This is not how the House Freedom Caucus planned it in the era of Trump.
The group of staunch conservatives, led by Rep. Mark Meadows, R-N.C., entered 2017 confident it would be the Capitol’s center of influence in a Republican-controlled government.
Emboldened by their success in past years, the caucus’ three dozen members thought they could successfully push an agenda that included repealing and replacing Obamacare, cutting domestic spending significantly, simplifying the tax code while slashing taxes and establishing a hard line on immigration.
But nine months later, with the Republican president giving up on his Republican Congress —for the time being, at least — and striking deals with Democrats, the Freedom Caucus has made little progress.
“Memo to Freedom Caucus: Trump base is the American people not a small faction of obstructionists!” Rep. Peter King, a center-right New York Republican, tweeted Thursday morning.
Freedom Caucus members were stunned last week when President Donald Trump cut a deal with Democratic leaders on tying hurricane aid to a three month extension of government funding and the debt ceiling. Thursday, caucus members got a fresh jolt as Trump appeared to make another deal without them, this time on immigration.
Senate Minority Leader Chuck Schumer of New York and House Minority Leader Nancy Pelosi of California announced they had the outlines of a deal with Trump to codify an Obama-era executive order sparing from deportation young undocumented immigrants who were brought into the U.S. illegally by their parents.
In exchange for passing that law before Trump rescinds it in six months – as he recently promised – Democrats agreed to support increased border security, though not the U.S.-Mexico wall that was the signature promise of Trump’s presidential campaign and a rallying cry for many on the right.
Freedom Caucus members denied any deal had been struck, insisting nothing had gone awry.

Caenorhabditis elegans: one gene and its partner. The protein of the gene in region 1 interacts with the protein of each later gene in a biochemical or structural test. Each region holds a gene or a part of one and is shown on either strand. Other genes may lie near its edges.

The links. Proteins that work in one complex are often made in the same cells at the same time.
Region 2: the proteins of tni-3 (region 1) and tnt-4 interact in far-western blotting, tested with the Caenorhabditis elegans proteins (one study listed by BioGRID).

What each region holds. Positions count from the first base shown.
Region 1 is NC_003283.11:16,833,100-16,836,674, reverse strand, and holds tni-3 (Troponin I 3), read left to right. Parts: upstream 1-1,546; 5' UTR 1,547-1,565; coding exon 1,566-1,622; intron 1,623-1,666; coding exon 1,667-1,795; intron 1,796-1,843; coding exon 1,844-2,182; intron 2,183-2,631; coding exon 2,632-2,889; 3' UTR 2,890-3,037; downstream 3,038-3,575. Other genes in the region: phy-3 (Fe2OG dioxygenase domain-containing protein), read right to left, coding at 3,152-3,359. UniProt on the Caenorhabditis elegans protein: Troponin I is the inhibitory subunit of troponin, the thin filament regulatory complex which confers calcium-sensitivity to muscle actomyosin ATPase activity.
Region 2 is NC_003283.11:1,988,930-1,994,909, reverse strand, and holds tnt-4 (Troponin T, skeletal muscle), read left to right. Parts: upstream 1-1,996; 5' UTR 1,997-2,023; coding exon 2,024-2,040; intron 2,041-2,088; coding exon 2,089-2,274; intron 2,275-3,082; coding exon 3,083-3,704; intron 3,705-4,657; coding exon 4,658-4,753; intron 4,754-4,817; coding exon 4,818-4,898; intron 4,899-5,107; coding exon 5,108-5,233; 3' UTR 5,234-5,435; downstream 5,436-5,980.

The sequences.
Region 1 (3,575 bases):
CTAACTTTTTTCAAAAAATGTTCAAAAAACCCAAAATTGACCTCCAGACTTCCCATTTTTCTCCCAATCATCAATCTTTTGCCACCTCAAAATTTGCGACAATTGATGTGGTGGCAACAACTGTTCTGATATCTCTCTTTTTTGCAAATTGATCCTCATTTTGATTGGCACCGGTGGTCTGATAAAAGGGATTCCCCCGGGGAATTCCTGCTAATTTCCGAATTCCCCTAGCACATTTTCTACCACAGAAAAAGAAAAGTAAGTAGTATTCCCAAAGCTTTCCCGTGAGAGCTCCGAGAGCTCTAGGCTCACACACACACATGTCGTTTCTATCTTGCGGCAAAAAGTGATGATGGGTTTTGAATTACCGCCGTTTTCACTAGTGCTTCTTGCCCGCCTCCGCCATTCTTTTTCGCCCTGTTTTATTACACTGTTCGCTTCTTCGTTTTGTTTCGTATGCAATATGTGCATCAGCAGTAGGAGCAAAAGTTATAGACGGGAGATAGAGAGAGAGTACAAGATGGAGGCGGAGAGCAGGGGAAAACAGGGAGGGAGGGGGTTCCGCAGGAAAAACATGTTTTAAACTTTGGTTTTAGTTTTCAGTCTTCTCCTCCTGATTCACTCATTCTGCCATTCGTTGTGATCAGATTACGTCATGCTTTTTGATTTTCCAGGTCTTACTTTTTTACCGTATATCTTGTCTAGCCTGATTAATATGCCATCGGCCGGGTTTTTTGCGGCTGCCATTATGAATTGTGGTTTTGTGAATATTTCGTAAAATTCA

“There is no agreement. You can take it on good authority, there is no agreement,” Meadows said. “It’s a very complex issue but certainly is one that we’re not going to solve in one dinner with two Democrats.”
Though the White House refused to characterize the exchange as a deal, Trump himself seemed to confirm the outline during morning tweets and statements to the media.
The varied reports left some members of the Freedom Caucus dazed – and worried.
“The president has the right to speak with whomever he wishes,” said Rep. Mo Brooks, R-Ala. “I just hope that he will exercise good judgment and understand that if you give amnesty to illegal aliens then the long-term effect is we’ll have more illegal aliens taking jobs from American citizens who very badly need those jobs.”
Conservatives were clear that they appreciated Trump talking to members of the opposing party – Republicans complained bitterly that former President Barack Obama didn’t communicate with them – but some worried that he may not be getting enough input from the right on critical issues.
“I've never taken the position (Trump) should not be communicating with Democrats in the House and the Senate,” said Rep. Steve King, R-Iowa, a leading voice for tougher immigration laws. “I don’t take issue with that. I don’t think he has heard enough voices reminding him of his campaign promises...I want to remind him of his campaign promises.”
Rep. Dave Schweikert, R-Ariz., a Freedom Caucus member, offered some hope: “Ultimately, (Democrats) can make all the deals they want. We still control the floor.”
But the caucus, which provides no public membership list, and its allies do not have enough votes to control the entire process. Republicans control 240 House seats. Democrats control 194. One seat is vacant. If all seats are filled, 218 are needed for a majority. If Democrats stick together, it would only take 22 votes to win passage.
Last week, 90 Republicans voted against the debt deal, but it passed overwhelmingly thanks to the overwhelming Democratic support.
All this is a new challenge for the Freedom Caucus, which has wielded enormous influence since its founding in 2015, helping overthrow former Speaker John Boehner in 2015 and pulling the Republican majority further to the right.
But the caucus has been frustrated this year. It wanted the House to pass a debt ceiling increase over the summer,. The House didn’t do that.
It called for the House to remain in session rather than take a break in August, a futile request.
It urged Republicans to unveil a tax overhaul plan. That still hasn’t happened.
And though it has denied agitating for a leadership change, members openly complained about Speaker Paul Ryan’s leadership and tactics in recent weeks.
In the long run, many Republicans do not expect to lose on immigration.
“The speaker has committed to me that there will be no immigration-related bill unless a majority of the Republican conference is in support of it,” Brooks said.
“And he’s not going to go back on his word,” added Meadows.
“We’re not going to bring a solution to the floor that does not have the support of President Trump,” Ryan said Thursday. “And if we have the support of President Trump ... I believe will get a majority of our members.”
Brian Murphy: 202.383.6089; @MurphinDC